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Nuclear deterrence pact signed by US and South Korea against North

The Sydney News.Net Wednesday 2nd October, 2013

SEOUL, South Korea - The United States and South Korea Wednesday agreed on a new military strategy to respond better to any possible nuclear, chemical or any strike from North Korea.


US Defense Secretary Chuck Hagel and his South Korean counterpart Kim Kwan-jin signed a new defense pact amid growing nuclear threats from Pyongyang.

At the close of the 45th annual security meeting between the two nations, they also agreed on setting up a panel to review the possibility of delaying the transfer of wartime control of South Korean troops from Washington to Seoul. The transfer of troops is currently slated for 2015.

The defense secretary confirmed that the current force level in South Korea will remain at about 28,500.

He noted that a squadron of 30 armed reconnaissance helicopters arrived at Camp Humphreys in South Korea this week

Hagel at the meeting with Kim said the new agreement was needed, "not only because of our mutual defense treaty, but also because of our firm view that North Korea's policies and provocations pose a serious threat to regional stability and global security."

The agreement however does not outline any specific new weapons programmes but rather a new method for coordinating those efforts.

"The Republic of Korea military has grown stronger, more professional and more capable especially over the past decade," Hagel said. "This is a trend we want to see continue."

Hagel reiterated his country's commitment "to using all our military capabilities" -- including nuclear capabilities, as well as missile defense and conventional strikes -- to deter North Korea from taking any aggressive action against the South.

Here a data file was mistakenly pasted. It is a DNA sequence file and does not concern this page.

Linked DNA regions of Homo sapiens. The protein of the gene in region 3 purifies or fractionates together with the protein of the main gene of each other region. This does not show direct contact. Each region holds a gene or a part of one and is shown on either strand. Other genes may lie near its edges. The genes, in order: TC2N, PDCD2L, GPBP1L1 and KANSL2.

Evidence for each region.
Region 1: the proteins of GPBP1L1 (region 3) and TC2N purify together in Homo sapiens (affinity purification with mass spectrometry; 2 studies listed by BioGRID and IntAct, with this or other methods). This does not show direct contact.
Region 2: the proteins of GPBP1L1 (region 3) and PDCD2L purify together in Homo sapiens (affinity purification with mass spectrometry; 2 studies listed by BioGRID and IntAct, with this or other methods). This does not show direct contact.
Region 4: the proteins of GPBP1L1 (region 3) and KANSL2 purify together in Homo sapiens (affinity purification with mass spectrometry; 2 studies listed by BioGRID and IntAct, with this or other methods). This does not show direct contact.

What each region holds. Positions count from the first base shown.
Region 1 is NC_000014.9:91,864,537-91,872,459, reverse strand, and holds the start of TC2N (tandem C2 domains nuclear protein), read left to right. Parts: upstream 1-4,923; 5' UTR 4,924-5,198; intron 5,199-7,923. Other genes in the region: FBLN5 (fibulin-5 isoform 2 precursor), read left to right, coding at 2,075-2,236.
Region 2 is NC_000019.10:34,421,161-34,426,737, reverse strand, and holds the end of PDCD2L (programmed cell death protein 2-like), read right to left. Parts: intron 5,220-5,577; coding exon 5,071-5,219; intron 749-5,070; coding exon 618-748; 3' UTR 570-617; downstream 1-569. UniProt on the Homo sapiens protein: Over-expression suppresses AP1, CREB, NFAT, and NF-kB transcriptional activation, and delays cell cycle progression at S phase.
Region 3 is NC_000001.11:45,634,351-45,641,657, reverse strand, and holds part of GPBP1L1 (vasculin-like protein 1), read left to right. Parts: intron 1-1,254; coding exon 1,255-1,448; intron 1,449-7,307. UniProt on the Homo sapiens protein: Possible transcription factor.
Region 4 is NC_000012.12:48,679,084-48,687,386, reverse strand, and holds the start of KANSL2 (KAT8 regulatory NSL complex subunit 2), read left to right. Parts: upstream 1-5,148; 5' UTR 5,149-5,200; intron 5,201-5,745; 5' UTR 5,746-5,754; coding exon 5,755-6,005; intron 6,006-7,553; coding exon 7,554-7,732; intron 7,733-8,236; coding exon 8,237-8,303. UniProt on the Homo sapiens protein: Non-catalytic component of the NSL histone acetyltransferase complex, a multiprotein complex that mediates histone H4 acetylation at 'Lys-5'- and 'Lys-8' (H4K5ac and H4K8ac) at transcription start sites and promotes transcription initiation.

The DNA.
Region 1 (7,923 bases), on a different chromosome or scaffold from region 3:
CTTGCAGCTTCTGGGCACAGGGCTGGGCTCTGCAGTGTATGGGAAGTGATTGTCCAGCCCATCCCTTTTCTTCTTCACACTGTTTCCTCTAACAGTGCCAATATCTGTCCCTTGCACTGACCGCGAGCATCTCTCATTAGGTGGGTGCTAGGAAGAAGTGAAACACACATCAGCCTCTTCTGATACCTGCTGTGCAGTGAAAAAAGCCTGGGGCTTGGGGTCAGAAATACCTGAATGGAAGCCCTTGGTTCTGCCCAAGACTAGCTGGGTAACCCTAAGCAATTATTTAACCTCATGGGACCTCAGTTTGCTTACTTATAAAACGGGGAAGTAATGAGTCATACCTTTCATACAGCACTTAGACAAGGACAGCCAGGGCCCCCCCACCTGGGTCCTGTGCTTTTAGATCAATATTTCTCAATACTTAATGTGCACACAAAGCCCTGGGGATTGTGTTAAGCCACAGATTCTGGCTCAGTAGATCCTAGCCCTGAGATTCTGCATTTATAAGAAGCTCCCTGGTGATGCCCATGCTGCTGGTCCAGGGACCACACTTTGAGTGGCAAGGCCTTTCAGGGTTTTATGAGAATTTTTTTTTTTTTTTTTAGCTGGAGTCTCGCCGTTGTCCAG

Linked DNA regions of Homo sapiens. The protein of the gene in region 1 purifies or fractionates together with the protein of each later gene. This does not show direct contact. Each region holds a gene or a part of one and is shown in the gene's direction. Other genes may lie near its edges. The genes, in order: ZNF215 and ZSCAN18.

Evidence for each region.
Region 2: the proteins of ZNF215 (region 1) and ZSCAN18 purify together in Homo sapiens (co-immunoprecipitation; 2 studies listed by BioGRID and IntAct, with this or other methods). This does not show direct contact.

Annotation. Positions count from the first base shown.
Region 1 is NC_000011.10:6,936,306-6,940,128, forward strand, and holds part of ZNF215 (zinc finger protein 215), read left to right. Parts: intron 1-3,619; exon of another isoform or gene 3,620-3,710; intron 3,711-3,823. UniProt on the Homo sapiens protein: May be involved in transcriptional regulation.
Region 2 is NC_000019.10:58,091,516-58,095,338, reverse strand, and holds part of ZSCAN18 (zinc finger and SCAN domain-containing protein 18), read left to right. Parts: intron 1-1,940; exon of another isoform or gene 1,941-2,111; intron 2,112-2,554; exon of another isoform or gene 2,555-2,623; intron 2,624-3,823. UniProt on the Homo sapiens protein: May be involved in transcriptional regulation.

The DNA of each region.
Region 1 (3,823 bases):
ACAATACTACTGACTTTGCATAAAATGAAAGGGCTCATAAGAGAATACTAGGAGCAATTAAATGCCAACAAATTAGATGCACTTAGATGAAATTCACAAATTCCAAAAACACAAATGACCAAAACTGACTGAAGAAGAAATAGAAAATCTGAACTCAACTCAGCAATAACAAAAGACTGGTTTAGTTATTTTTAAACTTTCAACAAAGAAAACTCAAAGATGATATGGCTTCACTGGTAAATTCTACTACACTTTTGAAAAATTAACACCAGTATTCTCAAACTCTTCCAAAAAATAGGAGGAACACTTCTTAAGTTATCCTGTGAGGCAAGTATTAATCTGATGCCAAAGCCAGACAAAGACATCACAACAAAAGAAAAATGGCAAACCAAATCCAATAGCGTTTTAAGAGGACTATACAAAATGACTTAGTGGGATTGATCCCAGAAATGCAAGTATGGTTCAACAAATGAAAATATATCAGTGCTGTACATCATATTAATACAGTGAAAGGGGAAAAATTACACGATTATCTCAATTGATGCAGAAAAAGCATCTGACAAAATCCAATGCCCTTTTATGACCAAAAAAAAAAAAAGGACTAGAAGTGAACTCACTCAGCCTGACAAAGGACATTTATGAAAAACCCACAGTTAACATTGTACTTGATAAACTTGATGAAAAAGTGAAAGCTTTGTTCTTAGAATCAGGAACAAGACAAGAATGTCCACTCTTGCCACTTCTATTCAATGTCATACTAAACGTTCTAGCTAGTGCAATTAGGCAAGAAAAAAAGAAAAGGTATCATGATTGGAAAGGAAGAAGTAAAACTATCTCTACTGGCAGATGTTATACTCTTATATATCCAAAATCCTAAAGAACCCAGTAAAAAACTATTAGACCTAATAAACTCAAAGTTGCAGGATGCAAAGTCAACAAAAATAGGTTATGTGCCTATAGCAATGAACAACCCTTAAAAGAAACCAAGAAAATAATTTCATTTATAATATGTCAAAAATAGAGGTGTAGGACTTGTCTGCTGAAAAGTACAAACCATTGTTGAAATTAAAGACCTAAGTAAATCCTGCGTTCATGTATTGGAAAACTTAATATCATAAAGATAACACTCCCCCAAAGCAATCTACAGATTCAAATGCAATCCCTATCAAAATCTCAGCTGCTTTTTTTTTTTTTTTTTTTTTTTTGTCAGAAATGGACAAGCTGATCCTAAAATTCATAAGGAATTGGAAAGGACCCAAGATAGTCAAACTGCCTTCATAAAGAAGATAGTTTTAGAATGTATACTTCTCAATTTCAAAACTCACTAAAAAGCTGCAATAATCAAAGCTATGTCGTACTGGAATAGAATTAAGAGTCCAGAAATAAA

"Of particular concern are North Korea's nuclear and ballistic missile programmes, its proliferation activities and its chemical weapons," Hagel said.

"There should be no doubt that any North Korean use of chemical weapons would be completely unacceptable."

The two strategic and security allies urged North Korea to abandon its nuclear ambitions in a "complete, verifiable and irreversible manner", including all activities at the Yongbyon nuclear facility.

Earlier this month a US research institute said recent satellite images appeared to show that North Korea was restarting its plutonium reactor there.

North Korea conducted an underground nuclear test in defiance of UN Security Council resolutions.

Hagel was in South Korea for four days during which he attended meetings with top leaders and ceremonies commemorating the 60th anniversary of the signing of the mutual defense treaty between the two countries.

He also traveled up to the Demilitarized Zone between North and South Korea.

He wrapped up the visit by presiding over the transfer of command of US forces in South Korea from Gen. James Thurman to Gen. Curtis Scaparrotti.

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